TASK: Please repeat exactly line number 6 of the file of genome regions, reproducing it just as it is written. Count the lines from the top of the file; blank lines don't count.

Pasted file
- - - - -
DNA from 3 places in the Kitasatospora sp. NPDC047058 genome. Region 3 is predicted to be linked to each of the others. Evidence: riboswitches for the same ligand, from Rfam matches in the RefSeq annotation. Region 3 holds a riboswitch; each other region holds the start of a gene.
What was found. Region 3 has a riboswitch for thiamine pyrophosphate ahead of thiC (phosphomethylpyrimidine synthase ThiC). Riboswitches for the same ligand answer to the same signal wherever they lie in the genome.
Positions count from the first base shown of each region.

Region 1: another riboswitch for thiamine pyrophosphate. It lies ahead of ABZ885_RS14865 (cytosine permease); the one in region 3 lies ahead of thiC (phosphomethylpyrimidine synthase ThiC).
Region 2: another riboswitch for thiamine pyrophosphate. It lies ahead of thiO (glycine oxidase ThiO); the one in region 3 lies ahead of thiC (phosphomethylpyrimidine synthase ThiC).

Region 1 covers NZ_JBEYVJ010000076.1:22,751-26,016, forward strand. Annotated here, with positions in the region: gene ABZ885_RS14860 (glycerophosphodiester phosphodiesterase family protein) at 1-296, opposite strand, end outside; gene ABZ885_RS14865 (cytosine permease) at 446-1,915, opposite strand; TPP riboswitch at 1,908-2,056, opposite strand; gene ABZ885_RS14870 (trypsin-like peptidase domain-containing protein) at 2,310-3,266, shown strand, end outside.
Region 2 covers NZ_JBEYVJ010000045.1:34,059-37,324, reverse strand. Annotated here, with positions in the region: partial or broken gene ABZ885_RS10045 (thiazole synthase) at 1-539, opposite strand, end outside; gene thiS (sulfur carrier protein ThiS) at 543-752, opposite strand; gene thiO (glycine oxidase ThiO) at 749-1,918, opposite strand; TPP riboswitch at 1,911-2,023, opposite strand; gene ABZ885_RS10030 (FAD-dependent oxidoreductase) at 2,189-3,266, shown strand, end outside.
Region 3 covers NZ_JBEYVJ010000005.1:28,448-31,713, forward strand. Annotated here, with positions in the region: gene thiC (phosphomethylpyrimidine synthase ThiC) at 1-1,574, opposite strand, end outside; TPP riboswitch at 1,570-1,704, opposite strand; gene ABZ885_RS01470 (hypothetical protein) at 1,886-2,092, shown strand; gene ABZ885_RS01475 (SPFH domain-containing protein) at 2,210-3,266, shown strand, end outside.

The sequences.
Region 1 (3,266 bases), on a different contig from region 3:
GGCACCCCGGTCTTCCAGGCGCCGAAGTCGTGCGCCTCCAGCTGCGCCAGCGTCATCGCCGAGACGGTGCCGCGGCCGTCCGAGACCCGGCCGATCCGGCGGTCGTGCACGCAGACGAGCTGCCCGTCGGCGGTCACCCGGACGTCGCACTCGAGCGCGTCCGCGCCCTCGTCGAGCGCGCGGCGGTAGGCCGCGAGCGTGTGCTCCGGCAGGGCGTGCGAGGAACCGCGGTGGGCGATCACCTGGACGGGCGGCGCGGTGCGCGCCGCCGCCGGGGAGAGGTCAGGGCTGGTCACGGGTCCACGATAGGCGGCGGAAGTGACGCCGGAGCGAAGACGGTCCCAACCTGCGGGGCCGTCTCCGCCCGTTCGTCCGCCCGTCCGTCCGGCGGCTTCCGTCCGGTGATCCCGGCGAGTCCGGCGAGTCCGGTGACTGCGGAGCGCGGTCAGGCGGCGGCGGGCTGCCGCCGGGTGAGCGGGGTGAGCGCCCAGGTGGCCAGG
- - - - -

Region 1 covers NZ_JBEYVJ010000076.1:22,751-26,016, forward strand. Annotated here, with positions in the region: gene ABZ885_RS14860 (glycerophosphodiester phosphodiesterase family protein) at 1-296, opposite strand, end outside; gene ABZ885_RS14865 (cytosine permease) at 446-1,915, opposite strand; TPP riboswitch at 1,908-2,056, opposite strand; gene ABZ885_RS14870 (trypsin-like peptidase domain-containing protein) at 2,310-3,266, shown strand, end outside.